his front door. An envelope lay on his porch. He picked it up and read
it. “It's an invitation to a party at Uncle David's house.” He slammed
the door shut. “Mother! I got an invitation to Uncle David's 90th
birthday party. Can I go?”
His mother read the invitation. “It says he lives at
the old Riversniten house. That's a strange place. Old man Riversniten
built it a hundred years ago. He wanted his house to be different than
anyone else's and it is. When I was a girl, I thought the house was
haunted. My friends and I stayed away from it. You should too.”
“But he's my uncle. There must be a reason he invited
me. I don't believe in haunted houses anyway,” Calvin said.
“You can go if you want, but be careful. There are
three paths that lead to the house. One of them leads to an old dungeon
full of spiders and bats. One of the them leads to the oldest part of
the house, where old man Riversniten kept his library and his pet
snakes. Choose wisely, Calvin.” His mother gave him back the invitation
and went into the kitchen to wash the dishes.
Calvin washed his face and scrubbed his hands until
they were clean. He brushed his hair and put his hat on. “Goodbye,
Mother,” he called. “I'm off to Uncle David's party.” He'd found a box
of chocolates that his mother had given him for his birthday last week
and had wrapped it for Uncle David.
Mother stood at the door. “Choose wisely, Calvin.”
Calvin ran down the road, excited about the party. “I
wonder what Uncle David's house looks like.” He chased a squirrel up a
tree and picked up shiny rocks and put them in his pocket. Soon he came
to the edge of the woods. “There it is. It does look strange. There are
three paths, just like Mother said. I wonder which one is the right
one.” He looked at the house. “Mother's silly. It won't matter what door
I go to. There are no such things as ghosts and haunted houses.”
He picked the path on the left and ran down to the
door. He was about to knock, but heard some odd noises coming from
inside. “What's that?” Calvin put his ear to the door. “It sounds like
snakes hissing.” He listened again. “It is snakes. Mother was right.
This must be his library where he keeps the pet snakes. I'll go and try
He ran back to the place where the paths split. “I'll
go to that one.” He chose the path on the right. Calvin skipped towards
the door, looking at the round house. “What a strange house. I wonder
what's at the very top.” He was about to knock when a spider fell on his
hand. “A spider!” Hitting it on the ground, he squished it with his
shoe. “What if Mother was right and there's a dungeon behind that door
full of spiders and snakes? Maybe I should choose the middle path.”
Calvin ran back to the place where the paths split
and headed straight down the middle path. He stood in front of the door.
“I smell chocolate cake.” He sniffed again. “I smell rhubarb pie with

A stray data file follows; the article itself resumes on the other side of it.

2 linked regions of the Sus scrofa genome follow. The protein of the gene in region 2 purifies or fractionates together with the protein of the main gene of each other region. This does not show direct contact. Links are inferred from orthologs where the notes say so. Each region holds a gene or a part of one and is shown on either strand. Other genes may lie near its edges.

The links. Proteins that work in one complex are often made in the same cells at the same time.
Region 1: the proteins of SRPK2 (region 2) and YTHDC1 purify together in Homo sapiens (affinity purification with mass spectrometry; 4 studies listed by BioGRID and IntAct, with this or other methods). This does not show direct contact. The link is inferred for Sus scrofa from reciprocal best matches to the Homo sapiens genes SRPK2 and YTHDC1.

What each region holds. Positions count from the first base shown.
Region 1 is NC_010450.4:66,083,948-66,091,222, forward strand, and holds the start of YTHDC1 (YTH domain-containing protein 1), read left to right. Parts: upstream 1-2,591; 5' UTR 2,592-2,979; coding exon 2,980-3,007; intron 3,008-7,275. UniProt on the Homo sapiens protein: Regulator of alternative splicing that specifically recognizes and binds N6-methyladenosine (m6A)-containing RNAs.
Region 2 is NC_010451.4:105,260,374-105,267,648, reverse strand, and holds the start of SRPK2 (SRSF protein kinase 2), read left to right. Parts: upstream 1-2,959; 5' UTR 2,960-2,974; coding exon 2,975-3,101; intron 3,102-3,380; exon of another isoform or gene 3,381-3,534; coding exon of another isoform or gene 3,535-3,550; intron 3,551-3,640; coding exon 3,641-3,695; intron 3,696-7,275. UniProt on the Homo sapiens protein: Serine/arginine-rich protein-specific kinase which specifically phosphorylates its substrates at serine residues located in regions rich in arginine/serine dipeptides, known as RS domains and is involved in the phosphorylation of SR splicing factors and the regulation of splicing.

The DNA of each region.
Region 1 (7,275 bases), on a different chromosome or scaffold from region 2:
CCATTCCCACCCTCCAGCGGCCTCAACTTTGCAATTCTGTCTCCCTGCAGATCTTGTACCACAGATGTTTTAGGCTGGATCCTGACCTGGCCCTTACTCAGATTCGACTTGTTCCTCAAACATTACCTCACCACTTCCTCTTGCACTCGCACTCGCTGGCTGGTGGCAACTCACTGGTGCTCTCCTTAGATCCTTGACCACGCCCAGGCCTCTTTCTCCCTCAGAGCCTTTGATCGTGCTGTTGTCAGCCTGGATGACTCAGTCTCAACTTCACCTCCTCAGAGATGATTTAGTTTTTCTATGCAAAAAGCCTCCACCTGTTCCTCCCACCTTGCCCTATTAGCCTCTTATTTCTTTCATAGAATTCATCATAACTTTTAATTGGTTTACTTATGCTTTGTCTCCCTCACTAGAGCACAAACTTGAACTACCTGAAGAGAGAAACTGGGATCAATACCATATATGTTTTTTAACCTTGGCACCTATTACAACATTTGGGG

cream.” Knock. Knock. Knock.
creaked open, but there was nobody there. Calvin stuck his head inside.
“Hello, Uncle David. It's me, Calvin. I've come to your 90th
birthday party. I've got a present for you.”
He stepped inside and looked all around. The room had
wood paneling and lots of furniture. A spiral staircase stood to the
side. Calvin stood at the bottom of it and looked up. “Wow! It goes up
to the top. Maybe Uncle David is up there.” Grabbing the hand rail,
Calvin made his way up the winding stairs. A door at the top was open.
He walked through it. There sat Uncle David. “Uncle David. I'm here for
The man in the rocking chair didn't move.
“Uncle David?” Calvin walked over and touched him on
the shoulder. “Uncle David?”
The man turned around and smiled. “Oh, it's you,
Calvin. I didn't hear you. I'm so glad you came to my party. Have a
seat. From here you can see for miles. There's the sea out there and if
you look that way,” he pointed, “you'll see the forests and mountains. I
love this old house.”
Calvin looked around. “Is anyone else coming to the
party besides me?”
“No. I only invited you. Nobody else would come.
Everyone is afraid of this house. They say it is haunted.”
“Do you have snakes in your library, Uncle David?”
“I don't have snakes, but old man Riversniten used to
keep them. Why do you ask?” Uncle David stood next to Calvin.
“I went down the wrong path and I heard snakes,” he
Uncle David smiled. “Ah.”
“And when I went to another door, a spider fell on
me. That must be the dungeon. Is it really full of bats and spiders?”
“Old man Riversniten never cleaned the dungeon. I'm
sure there were bats and spiders,” Uncle David said. “Would you like to
see the house? It's very odd, isn't it? I have no idea why he built a
house so round and big. I like it though.”
Calvin said, “Yes, I'd love to see it.”
Uncle David led him down the stairs into a huge room.
“Just go in there and wait for me, Calvin. I'll bring us some lemonade
and birthday cake.”
Calvin opened the door and went inside. Suddenly bars
sealed the doors shut and caged him inside. When Uncle David came back,
he walked straight through the door, as though it wasn't there. Calvin
“You don't believe in ghosts and haunted houses, do
“No, Uncle David. I...I...I don't.”
“Did your mother ever tell you my name?”
“No, she didn't, Uncle David.”
“Well, it's David Riversniten. Ha, ha, ha, ha, ha.”
Calvin was never seen or head of again. His mother
knew what had happened to him, but was too afraid to go and find him. “I
warned him, I did. I warned him.”
The old house stood at the edge of the woods. Spiders
crawled on the doors and bats flew in and out. Snakes hissed and Uncle
David sat on his chair watching the sea.